Kresge Foundation: Grants for STEM Higher Education

OVERVIEW: The Kresge Foundation is often mentioned with Lumina and Gates as a leading funder of technological advances in higher education. Education grants have often gone to help lower-income students get into, pay for, and succeed at the postsecondary level, but Kresge's Education Program also features two specific approaches that focus on innovation. Although these two strategies — Pathways to and through College and Strengthening Institutions — aren't exclusive to tech programs at colleges and universities, they've certainly placed a premium on projects that help higher education move into the 21st century. Funding has also occasionally gone to universities engaged with studying and planning for the effects of climate change.

IP TAKE: Kresge approach increasingly involves support for innovative digital learning projects such as online teaching and learning as well as digital financial planning tools.

PROFILE: The Troy, Michigan-based Kresge Foundation “works to expand opportunities in America's cities through grantmaking and investing in arts and culture, education, environment, health, human services, community development” in America’s urban areas. It also funds programs in South Africa.

In terms of the foundation’s education efforts, technology is certainly important to program staff. This is especially true for projects that are leveraged to help low-income students achieve postsecondary success. This has opened the door for creative ideas that address the needs of today’s college students, from online mentoring to advanced financial aid planning information tools.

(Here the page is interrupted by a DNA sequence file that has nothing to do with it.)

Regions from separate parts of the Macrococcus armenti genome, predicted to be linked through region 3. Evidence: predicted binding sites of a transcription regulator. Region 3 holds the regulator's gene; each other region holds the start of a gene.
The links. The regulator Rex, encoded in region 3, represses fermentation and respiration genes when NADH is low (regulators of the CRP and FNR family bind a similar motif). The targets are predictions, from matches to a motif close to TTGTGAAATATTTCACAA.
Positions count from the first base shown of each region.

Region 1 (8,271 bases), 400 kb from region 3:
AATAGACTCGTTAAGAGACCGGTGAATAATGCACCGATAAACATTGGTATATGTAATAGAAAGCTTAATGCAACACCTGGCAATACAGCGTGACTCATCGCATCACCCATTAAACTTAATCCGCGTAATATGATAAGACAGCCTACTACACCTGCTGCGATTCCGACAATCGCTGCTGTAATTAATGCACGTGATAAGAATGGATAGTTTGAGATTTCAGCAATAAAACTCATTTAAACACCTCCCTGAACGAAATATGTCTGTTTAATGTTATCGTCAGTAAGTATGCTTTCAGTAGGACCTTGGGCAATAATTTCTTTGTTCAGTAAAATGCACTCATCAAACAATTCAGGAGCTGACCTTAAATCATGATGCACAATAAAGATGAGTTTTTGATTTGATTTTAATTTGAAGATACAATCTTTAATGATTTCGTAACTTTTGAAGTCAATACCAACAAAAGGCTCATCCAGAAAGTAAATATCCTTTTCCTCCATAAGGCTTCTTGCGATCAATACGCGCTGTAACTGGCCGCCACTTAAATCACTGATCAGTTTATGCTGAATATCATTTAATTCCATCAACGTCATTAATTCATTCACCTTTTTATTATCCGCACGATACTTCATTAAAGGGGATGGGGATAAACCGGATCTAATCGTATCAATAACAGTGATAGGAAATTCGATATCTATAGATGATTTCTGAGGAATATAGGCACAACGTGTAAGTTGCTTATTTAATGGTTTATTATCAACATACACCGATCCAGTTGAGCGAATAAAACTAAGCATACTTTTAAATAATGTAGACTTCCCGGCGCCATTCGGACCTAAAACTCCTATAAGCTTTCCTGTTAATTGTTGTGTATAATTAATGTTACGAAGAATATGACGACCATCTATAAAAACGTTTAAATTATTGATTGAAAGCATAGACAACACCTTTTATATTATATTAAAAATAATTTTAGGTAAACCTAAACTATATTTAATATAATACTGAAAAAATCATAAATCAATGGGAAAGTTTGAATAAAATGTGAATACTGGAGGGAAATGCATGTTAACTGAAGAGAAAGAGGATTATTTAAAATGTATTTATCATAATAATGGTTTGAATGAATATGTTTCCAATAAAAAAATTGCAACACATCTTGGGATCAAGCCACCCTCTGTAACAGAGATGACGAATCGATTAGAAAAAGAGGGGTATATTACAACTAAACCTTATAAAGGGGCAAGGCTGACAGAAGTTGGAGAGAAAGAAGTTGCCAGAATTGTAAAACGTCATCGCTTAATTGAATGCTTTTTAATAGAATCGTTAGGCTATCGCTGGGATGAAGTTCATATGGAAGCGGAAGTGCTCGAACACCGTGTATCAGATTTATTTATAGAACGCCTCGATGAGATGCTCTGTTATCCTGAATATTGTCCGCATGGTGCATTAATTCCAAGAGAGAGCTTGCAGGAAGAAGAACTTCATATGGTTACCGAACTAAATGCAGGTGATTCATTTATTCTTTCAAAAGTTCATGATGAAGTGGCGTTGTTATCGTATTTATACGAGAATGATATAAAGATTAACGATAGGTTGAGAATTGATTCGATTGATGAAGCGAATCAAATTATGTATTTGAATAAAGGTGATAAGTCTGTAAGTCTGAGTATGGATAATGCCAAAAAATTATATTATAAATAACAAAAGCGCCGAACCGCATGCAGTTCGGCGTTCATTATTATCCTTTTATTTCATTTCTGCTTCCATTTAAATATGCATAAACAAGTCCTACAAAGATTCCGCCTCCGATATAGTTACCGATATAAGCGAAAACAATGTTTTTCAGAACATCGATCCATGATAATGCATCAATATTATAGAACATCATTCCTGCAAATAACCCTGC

Kresge’s Pathways to and through College subprogram is student-focused, and funding goes to help underserved students succeed in college. There are several areas in this subprogram that consistently receive technology grants: projects that improve student technology and those that advance teaching and learning.

A signature focus has been the development of digital tools that connect students with financial and academic planning information as well as technology training.  Large universities have often been major beneficiaries of Kresge’s giving, but that shouldn't discourage smaller institutions, because Kresge consistently supports community colleges and smaller universities.

The foundation also makes grants through its Strengthening Institutions subprogram in order to provide those organizations "the resources they need to expand their reach, impact, and ability to help students succeed." Although traditional administrative areas such as accreditation and curriculum development receive funding, Kresge also earmarks grant dollars for innovative projects "like e-counseling and online teaching."

It is worth noting that several recent higher ed grants were also awarded to universities in South Africa for purposes such as “increas[ing] access to education,” and especially through the initiative We Succeed, oriented towards improvements in “collection, analysis and integration of student data with research, information technology, academic development, planning and academic divisions” in order to increase student success rates. 

Another area in which universities have sometimes received support is through Kresge's Environment Program, which, as the foundation puts it, "helps communities build environmental, economic and social resilience in the face of climate change." While postsecondary funding through the environment program has not made up the majority of Kresge's Environment funding, big-name universities like Georgetown, Rutgers, the University of Hawai'i, and Notre Dame have received six-figure sums for research and planning efforts in line with the program's goals.

For those seeking more detailed information about Kresge’s grants, its searchable Grant Awards and Social Investments databases are user-friendly and helpful, as is its annual report.

Kresge can be an important funder in higher education, but openness to unsolicited inquiries varies. Grantseekers are encouraged to review the foundation's open requests for proposals, which are listed on the Apply for Funding page and also available if you sign up for the foundation’s email list. 


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